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Longmont City Council to Consider $2.9 Million Open Space Purchase

February 12, 2019 GMT

If you go

What: Longmont City Council

When: 7 p.m. Tuesday

Where: Civic Center council chambers, 350 Kimbark St.

Agenda: tinyurl.com/y8vn8axh

Longmont City Council on Tuesday will decide whether to approve the more than $2.9 million purchase of 71.57 acres of Weld County farm land northeast of the city as a step toward permanently maintaining it as undeveloped agricultural open space.

However, city staff said it also intends to pursue reselling the property to a private owner — for a quarter of that $2.9 million amount — in order to avoid Longmont having to pay the costs of maintaining and operating the farmland while still permanently preserving its agricultural use.


Up for a council vote on Tuesday is a resolution that would authorize the $2.9 million acquisition of the property— which lies south of Colo. 66 , west of Weld County Road 5 and north of Union Reservoir — as part of the plan to protect prime agricultural land “and shape our community by limiting development on the north of Union Reservoir and within the Union Reservoir drainage basin,” staff stated in a memo to council.

“This acquisition fulfills the goals of the open space program, preserving agricultural lands while providing urban shaping buffers between communities,” the memo states.

However, under a longer-range plan staff also is presenting to council, Longmont would eventually re-sell the property at 1430 Colo. 66 to a private owner, with the city retaining a conservation easement that would restrict any future owner’s ability to develop it for non-agricultural uses.

That future buyer of the property would pay Longmont $733,737 — about 25 percent of the $2.9 million price city staff has proposed spending to purchase the property.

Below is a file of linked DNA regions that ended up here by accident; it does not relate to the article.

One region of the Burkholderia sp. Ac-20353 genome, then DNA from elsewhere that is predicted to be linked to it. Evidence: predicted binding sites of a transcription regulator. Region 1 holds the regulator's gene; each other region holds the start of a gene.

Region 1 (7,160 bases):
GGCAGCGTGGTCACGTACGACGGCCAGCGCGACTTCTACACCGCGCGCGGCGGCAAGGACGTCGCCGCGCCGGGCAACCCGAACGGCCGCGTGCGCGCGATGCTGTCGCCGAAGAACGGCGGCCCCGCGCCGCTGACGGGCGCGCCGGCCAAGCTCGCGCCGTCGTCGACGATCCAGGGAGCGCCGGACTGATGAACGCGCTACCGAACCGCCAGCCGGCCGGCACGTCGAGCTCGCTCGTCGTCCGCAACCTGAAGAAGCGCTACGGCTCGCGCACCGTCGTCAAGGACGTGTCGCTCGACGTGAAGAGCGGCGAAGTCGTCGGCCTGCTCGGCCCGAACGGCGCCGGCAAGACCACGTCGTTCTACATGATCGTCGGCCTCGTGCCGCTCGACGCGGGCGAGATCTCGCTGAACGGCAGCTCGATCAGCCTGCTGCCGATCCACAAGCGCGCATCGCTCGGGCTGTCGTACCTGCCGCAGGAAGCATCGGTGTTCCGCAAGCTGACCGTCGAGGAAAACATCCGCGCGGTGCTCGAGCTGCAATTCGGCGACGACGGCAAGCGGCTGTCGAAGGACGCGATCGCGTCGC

That private purchaser would be responsible for the long-term management and maintenance of the property, staff said, eliminating the operating and maintenance expenses the city budget’s open space account would have to pay if Longmont retained ownership, according to city staff.

The city-held conservation easement would achieve the goal of preserving the property as open space even if it returns to private ownership, staff stated.

Dan Wolford, city natural resources manager, said Monday that closing on the initial $2.9 million purchase of the property, if the council approves it, is scheduled for late March.

A potential private buyer has “indicated a desire” to acquire the property from Longmont after the city takes over ownership, Wolford said.


The “potential conveyance” of the property to a private owner will be presented for council consideration and action at a future meeting, staff stated in its memo.

Staff initially presented city council the possibility of purchasing the Double Six Ranch LLC property in April, and council on April 24 voted unanimously to direct staff to proceed with negotiations.

The $2.9 million purchase price up for consideration Tuesday includes historic water rights associated with the property, 2.5 shares of the Highland Ditch Co. and 10 shares of Lake McIntosh Reservoir Co.

The seller would retain all mineral rights, but a restrictive covenant agreement with the city would ensure the surface of the property would remain undisturbed by mineral development, including oil and gas wells, which would have to be drilled horizontally beneath the surface from an off-site location.

Funding for the city’s $2.9 million purchase of the farmland would come from open space bonds, whose principal and interest repayments are backed by a 0.2 percent sales tax for the open space program.

Contact Staff Writer John Fryar at 303-684-5211 or jfryar@times-call.com or twitter.com/jfryartc